Members of the Walton family, as we know, are active political donors, using their fortune to back right-wing candidates and causes. This election cycle was no exception. Now that Election Day 2012 is in the rearview mirror, let’s take a look at some notable results from contests that the Waltons contributed money to. In recognition of the Waltons’ commitment to corporate-style education reform, we will grade their results and then rate how they did overall. (We’re basing these grades on whether their preferred candidates or issues won, regardless of how noxious the candidates or issues are!)
Benton County alcohol sales: Down in Walmart’s home county, two Walton family members supported—and largely bankrolled—a successful ballot initiative to allow alcohol sales in the county. (Benton County had been dry since 1935.) According to state ethics reports, Steuart and Tom Walton, sons of Walmart director Jim Walton and grandsons of Walmart founder Sam Walton, together contributed $589,000 to the political committee running the effort—89% of the total money raised by the committee. With 47,712 votes in favor of selling alcohol in Benton County, the Walton brothers spent about $12.34 for each yes vote their cause received. Comments: We’ve got nothing against alcohol, but wow, that’s a lot of money for a county-level election. We wonder what else that money could have been used for.
Indiana state superintendent’s race: Back in July, Alice Walton sent a $200,000 check to Tony “Not That Tony Bennett” Bennett, who ran for re-election as the state’s Superintendent of Public Instruction. Bennett, a Republican, is a corporate education reformer known for his work to create the country’s largest school voucher program. He’s also a supporter of high-stakes testing and merit pay for teachers linked to student test scores. Though Bennett was an incumbent and had a 5-to-1 fundraising advantage, his opponent, teacher Glenda Ritz, scored a surprise upset against him through grassroots organizing among teachers who wanted to see an end to Bennett’s policies. Comments: Citizens were more powerful than money in this race.
Charter school amendments: Alice Walton contributed $600,000 in support of a constitutional amendment in Georgia allowing the establishment of charter schools. The measure passed. Across the country in Washington, the result of a charter school initiative is still too close to call. Alice Walton gave $1.7 million in favor of the initiative, which was nicknamed “the billionaires’ initiative” because of massive financial support from Walton and other colossally wealthy donors like Bill Gates. This is the fourth time that a charter school initiative has been on the ballot in Washington; all of the previous initiatives failed including the one in 2004, to which Alice’s late brother, John, gave $1.02 million. Comments: In Georgia; the initiative passed easily. We have yet to see what happens in Washington.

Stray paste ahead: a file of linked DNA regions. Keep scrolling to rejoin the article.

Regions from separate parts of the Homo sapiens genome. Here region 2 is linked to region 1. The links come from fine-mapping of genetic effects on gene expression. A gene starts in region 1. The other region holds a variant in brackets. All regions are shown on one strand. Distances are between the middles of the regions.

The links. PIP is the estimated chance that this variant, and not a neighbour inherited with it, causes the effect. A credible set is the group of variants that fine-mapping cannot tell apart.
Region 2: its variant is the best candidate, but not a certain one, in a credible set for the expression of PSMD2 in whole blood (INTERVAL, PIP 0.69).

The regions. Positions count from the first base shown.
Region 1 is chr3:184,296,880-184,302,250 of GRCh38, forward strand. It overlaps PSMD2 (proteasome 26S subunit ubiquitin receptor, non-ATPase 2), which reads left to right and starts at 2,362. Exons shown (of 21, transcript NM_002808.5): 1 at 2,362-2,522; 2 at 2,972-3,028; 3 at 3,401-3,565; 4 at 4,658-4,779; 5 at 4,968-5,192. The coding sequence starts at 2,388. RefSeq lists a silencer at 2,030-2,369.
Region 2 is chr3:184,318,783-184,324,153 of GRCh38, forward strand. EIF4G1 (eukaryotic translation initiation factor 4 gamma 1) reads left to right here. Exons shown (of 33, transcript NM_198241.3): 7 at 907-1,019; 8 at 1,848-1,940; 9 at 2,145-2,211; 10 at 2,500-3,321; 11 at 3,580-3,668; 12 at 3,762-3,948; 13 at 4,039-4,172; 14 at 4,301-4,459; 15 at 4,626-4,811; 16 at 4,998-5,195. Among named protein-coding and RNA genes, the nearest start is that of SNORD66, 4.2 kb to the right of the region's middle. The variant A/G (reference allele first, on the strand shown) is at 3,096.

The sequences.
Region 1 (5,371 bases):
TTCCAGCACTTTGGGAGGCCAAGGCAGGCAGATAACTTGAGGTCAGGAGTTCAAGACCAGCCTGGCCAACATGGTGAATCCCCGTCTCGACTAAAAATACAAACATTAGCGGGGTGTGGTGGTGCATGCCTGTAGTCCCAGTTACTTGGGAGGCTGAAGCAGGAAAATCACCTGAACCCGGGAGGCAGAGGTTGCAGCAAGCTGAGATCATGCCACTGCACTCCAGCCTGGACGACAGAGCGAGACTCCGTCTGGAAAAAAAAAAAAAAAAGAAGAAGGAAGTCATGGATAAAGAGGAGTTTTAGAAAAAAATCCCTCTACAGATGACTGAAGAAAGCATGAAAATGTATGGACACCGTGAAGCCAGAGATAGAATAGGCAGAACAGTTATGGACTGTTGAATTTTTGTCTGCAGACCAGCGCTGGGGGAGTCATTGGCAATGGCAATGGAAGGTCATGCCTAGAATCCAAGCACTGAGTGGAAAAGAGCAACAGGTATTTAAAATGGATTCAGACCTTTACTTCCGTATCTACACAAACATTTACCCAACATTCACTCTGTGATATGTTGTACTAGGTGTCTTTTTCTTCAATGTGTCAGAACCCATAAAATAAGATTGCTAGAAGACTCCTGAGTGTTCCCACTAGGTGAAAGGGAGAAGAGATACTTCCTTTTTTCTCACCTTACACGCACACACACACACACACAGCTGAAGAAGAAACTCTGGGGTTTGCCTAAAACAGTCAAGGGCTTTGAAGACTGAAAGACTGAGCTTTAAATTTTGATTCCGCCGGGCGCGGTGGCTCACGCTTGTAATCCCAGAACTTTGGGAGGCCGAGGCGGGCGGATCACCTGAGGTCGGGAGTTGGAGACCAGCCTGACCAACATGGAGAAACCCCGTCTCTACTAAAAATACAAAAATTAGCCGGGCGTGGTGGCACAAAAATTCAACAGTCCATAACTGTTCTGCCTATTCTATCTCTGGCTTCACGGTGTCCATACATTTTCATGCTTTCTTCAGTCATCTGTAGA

Montana Senate race: Denny Rehberg and incumbent Democratic Sen. Jon Tester faced off in a hotly contested race for Senate in Montana. Tester’s seat had been targeted by Republicans as one they hoped to turn from blue to red this year, and Rob and Melani Walton each threw $2,500 behind Rehberg, who has a dismal record on employment discrimination and supported Arizona’s controversial immigration law. But around 9 am on Wednesday morning the Associated Press called the race in favor of Senator Tester. Comments: The Democrats still control the Senate, and the Waltons’ money didn’t tip the scales in this race.
Presidential race: Well, you might have heard by now that Mitt Romney lost (we hear that news has been making the rounds). The Waltons gave Romney and Restore Our Future, the pro-Romney Super PAC, a total of $415,000 this election cycle. Comments: Fortunately for the Waltons, that’s a mere 0.00036% of their family’s estimated $115 billion net worth.
On the five races here that have been officially decided, the Waltons’ side came out victorious in just two. Looks like the Waltons are finishing this election cycle with a 40% win rate. Would a grade like that pass muster with the high-stakes testing proponents, or would the Waltons get shut down for failing?
 Data from OpenSecrets.org. Alice Walton gave $2,500 to Romney and $200,000 to Restore Our Future, Jim Walton gave $5,000 to Romney and $200,000 to Restore Our Future, Jim’s wife Lynne Walton gave $5,000, and Jim’s son Steuart Walton gave $2,500.